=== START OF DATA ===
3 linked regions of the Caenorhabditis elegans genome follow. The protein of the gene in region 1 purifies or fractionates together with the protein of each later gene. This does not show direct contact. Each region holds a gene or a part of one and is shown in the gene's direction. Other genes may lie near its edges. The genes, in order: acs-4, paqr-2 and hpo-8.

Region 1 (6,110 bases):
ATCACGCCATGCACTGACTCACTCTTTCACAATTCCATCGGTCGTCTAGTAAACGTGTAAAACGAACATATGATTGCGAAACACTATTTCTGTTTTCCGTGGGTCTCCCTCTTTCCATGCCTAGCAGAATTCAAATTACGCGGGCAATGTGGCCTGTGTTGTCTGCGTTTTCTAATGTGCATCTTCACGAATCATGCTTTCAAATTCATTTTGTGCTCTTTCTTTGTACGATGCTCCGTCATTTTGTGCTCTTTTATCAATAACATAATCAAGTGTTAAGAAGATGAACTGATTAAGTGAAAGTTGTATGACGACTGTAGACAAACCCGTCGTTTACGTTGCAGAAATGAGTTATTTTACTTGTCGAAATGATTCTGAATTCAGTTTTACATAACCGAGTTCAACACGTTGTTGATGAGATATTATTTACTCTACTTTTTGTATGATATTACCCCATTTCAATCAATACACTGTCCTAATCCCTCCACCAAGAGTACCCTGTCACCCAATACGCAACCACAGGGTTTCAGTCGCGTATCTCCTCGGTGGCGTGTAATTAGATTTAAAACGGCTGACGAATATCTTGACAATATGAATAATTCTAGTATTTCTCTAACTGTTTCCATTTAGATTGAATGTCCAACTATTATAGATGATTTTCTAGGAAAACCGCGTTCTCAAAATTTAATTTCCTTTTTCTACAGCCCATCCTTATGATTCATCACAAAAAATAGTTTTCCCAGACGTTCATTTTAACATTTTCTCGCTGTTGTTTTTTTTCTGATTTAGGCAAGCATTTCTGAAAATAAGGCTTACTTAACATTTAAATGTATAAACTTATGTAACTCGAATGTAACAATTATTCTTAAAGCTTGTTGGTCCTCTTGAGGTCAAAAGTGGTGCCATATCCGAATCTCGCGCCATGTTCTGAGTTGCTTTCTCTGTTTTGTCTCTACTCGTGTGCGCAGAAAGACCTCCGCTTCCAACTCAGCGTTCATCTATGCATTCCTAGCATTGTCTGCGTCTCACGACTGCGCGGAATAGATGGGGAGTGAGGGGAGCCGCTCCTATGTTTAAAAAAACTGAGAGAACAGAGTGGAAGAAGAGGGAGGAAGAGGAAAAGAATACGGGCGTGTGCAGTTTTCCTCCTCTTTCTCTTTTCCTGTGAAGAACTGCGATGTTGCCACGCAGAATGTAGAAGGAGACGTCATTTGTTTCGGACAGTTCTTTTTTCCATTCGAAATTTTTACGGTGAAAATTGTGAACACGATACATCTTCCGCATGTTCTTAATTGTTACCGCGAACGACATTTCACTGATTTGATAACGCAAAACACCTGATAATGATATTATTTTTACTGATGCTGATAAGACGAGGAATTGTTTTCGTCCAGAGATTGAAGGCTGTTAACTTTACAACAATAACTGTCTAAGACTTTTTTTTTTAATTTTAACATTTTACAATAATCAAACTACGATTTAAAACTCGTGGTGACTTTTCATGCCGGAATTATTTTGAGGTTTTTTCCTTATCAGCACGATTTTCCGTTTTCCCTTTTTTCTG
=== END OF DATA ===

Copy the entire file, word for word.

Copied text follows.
3 linked regions of the Caenorhabditis elegans genome follow. The protein of the gene in region 1 purifies or fractionates together with the protein of each later gene. This does not show direct contact. Each region holds a gene or a part of one and is shown in the gene's direction. Other genes may lie near its edges. The genes, in order: acs-4, paqr-2 and hpo-8.

Region 1 (6,110 bases):
ATCACGCCATGCACTGACTCACTCTTTCACAATTCCATCGGTCGTCTAGTAAACGTGTAAAACGAACATATGATTGCGAAACACTATTTCTGTTTTCCGTGGGTCTCCCTCTTTCCATGCCTAGCAGAATTCAAATTACGCGGGCAATGTGGCCTGTGTTGTCTGCGTTTTCTAATGTGCATCTTCACGAATCATGCTTTCAAATTCATTTTGTGCTCTTTCTTTGTACGATGCTCCGTCATTTTGTGCTCTTTTATCAATAACATAATCAAGTGTTAAGAAGATGAACTGATTAAGTGAAAGTTGTATGACGACTGTAGACAAACCCGTCGTTTACGTTGCAGAAATGAGTTATTTTACTTGTCGAAATGATTCTGAATTCAGTTTTACATAACCGAGTTCAACACGTTGTTGATGAGATATTATTTACTCTACTTTTTGTATGATATTACCCCATTTCAATCAATACACTGTCCTAATCCCTCCACCAAGAGTACCCTGTCACCCAATACGCAACCACAGGGTTTCAGTCGCGTATCTCCTCGGTGGCGTGTAATTAGATTTAAAACGGCTGACGAATATCTTGACAATATGAATAATTCTAGTATTTCTCTAACTGTTTCCATTTAGATTGAATGTCCAACTATTATAGATGATTTTCTAGGAAAACCGCGTTCTCAAAATTTAATTTCCTTTTTCTACAGCCCATCCTTATGATTCATCACAAAAAATAGTTTTCCCAGACGTTCATTTTAACATTTTCTCGCTGTTGTTTTTTTTCTGATTTAGGCAAGCATTTCTGAAAATAAGGCTTACTTAACATTTAAATGTATAAACTTATGTAACTCGAATGTAACAATTATTCTTAAAGCTTGTTGGTCCTCTTGAGGTCAAAAGTGGTGCCATATCCGAATCTCGCGCCATGTTCTGAGTTGCTTTCTCTGTTTTGTCTCTACTCGTGTGCGCAGAAAGACCTCCGCTTCCAACTCAGCGTTCATCTATGCATTCCTAGCATTGTCTGCGTCTCACGACTGCGCGGAATAGATGGGGAGTGAGGGGAGCCGCTCCTATGTTTAAAAAAACTGAGAGAACAGAGTGGAAGAAGAGGGAGGAAGAGGAAAAGAATACGGGCGTGTGCAGTTTTCCTCCTCTTTCTCTTTTCCTGTGAAGAACTGCGATGTTGCCACGCAGAATGTAGAAGGAGACGTCATTTGTTTCGGACAGTTCTTTTTTCCATTCGAAATTTTTACGGTGAAAATTGTGAACACGATACATCTTCCGCATGTTCTTAATTGTTACCGCGAACGACATTTCACTGATTTGATAACGCAAAACACCTGATAATGATATTATTTTTACTGATGCTGATAAGACGAGGAATTGTTTTCGTCCAGAGATTGAAGGCTGTTAACTTTACAACAATAACTGTCTAAGACTTTTTTTTTTAATTTTAACATTTTACAATAATCAAACTACGATTTAAAACTCGTGGTGACTTTTCATGCCGGAATTATTTTGAGGTTTTTTCCTTATCAGCACGATTTTCCGTTTTCCCTTTTTTCTG